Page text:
Steven Heller from the MFA School of Visual Arts’s “No Google!” design class explains the importance of digging up objects—and their stories—by hand.
From the article titled Why Google Will Never Beat Old-Fashioned Design Research:
Internet search engines cannot solve all research challenges. So the purpose of this class is to teach gumshoe rather than desktop research. My goal is to encourage research projects based on personal or scholarly interests, historical artifacts or found objects. Analysis rooted in first-hand interplay is essential.
For instance, one student found this saucy book from the 70s and was intrigued with the typography on the cover and followed the trail to find out more. Once the students started on their journey of discovery, they delved into things they might never have found otherwise.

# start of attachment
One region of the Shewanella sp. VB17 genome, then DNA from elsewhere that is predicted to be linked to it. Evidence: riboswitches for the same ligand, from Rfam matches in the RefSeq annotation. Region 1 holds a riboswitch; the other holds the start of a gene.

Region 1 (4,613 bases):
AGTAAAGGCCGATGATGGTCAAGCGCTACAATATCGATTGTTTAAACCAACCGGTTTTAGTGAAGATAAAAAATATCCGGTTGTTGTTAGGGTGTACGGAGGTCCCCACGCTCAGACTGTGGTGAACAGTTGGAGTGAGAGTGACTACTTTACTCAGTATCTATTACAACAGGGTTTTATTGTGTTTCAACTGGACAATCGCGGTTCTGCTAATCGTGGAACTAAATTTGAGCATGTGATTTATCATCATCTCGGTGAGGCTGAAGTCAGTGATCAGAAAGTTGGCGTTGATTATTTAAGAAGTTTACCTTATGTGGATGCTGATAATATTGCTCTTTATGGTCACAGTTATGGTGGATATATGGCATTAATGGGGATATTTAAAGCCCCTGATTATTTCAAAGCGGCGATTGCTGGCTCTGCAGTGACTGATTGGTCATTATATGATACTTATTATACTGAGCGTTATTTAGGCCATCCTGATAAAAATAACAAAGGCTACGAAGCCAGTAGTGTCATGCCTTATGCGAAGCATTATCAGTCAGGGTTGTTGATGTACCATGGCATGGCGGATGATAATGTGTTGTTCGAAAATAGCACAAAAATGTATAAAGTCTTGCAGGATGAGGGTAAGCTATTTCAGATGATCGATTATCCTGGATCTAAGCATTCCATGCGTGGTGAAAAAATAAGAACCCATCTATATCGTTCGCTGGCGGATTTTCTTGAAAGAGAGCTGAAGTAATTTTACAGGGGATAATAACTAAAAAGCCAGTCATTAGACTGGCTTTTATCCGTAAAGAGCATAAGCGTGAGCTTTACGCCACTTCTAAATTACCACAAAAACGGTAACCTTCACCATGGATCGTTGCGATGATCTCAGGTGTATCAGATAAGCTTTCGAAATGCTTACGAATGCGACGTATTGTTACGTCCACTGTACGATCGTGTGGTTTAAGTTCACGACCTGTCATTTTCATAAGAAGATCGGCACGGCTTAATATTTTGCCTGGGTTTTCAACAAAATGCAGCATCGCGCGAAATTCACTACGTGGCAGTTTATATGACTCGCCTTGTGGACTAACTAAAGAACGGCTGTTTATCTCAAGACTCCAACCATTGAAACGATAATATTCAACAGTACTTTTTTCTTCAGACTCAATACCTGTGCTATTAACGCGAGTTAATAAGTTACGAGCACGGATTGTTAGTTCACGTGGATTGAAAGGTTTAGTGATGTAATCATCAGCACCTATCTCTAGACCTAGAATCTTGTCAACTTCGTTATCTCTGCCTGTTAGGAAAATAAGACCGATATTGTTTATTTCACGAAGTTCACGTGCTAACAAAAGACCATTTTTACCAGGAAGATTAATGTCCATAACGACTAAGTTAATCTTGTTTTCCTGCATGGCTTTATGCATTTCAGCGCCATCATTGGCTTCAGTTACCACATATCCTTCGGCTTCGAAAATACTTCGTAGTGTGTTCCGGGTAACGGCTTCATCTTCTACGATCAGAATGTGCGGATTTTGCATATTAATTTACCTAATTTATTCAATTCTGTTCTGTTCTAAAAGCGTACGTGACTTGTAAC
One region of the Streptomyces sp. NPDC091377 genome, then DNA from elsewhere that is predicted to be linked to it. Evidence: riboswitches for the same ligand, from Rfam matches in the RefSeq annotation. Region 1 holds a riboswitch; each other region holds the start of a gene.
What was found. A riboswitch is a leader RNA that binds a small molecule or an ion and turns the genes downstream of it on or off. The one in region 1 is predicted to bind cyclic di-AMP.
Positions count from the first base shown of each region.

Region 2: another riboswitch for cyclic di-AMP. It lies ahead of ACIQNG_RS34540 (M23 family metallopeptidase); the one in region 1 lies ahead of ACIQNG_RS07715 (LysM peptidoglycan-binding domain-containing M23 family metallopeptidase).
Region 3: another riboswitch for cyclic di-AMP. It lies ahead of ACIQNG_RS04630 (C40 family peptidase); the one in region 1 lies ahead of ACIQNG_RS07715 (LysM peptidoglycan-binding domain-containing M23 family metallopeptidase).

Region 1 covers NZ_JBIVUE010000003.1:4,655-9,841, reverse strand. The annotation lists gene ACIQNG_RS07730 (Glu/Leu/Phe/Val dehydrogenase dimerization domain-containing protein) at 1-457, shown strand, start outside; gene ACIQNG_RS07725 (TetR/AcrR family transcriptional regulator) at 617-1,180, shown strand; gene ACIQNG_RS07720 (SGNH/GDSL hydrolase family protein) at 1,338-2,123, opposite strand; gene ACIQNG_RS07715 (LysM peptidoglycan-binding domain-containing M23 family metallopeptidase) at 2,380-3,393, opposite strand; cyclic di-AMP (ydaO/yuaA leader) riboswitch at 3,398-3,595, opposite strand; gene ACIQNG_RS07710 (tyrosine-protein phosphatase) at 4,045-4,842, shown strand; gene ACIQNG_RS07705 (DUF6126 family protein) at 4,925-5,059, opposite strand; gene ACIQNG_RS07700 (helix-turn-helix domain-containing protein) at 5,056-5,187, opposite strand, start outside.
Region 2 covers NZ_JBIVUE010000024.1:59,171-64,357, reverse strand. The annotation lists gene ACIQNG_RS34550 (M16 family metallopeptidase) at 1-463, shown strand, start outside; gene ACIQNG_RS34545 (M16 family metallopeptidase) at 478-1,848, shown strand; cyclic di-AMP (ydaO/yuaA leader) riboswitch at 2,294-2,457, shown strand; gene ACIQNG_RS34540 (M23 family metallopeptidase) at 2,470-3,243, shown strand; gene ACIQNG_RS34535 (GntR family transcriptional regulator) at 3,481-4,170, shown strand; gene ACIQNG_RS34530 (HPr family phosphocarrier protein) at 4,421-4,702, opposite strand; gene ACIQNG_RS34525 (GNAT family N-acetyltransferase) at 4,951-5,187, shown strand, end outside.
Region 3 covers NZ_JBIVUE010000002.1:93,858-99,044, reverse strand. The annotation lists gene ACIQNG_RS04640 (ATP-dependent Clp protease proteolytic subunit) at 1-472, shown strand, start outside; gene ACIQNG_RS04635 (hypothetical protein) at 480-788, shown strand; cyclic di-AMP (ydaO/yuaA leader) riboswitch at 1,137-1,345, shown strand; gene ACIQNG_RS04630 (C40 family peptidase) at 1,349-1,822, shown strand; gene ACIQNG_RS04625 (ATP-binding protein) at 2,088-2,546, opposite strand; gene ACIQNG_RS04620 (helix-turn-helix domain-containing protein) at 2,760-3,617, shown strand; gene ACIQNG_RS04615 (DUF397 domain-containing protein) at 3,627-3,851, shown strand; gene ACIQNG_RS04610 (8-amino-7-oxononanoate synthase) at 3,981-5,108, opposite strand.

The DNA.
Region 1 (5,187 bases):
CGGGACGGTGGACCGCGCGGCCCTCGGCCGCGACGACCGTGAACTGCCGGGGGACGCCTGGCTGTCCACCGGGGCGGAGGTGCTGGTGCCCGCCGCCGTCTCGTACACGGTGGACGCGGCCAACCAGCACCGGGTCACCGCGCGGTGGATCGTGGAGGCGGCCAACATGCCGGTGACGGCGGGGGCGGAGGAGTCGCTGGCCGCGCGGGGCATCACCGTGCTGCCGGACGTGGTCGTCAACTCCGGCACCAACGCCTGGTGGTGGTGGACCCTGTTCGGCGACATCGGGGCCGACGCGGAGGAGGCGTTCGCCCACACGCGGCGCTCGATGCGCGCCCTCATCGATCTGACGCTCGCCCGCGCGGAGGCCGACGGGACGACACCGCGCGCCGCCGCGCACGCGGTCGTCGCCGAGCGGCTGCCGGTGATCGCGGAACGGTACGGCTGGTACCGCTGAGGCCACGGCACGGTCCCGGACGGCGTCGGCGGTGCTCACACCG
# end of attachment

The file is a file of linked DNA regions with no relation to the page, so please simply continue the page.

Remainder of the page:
Each of the objects—new or old—becomes the basis for a research narrative, a story of origins, applications, and consequences. Since design objects do not exist in a vacuum, in addition to exploring the context in which the objects reside, students must evaluate them in terms of effectiveness, consequence, and overall influence on the culture. The results are indeed “object lessons” that serve as building blocks of critical design writing.
How much do you rely on Google for your design research? Maybe we should try going old-school every now and then and see what we can uncover to inform our design inspiration file.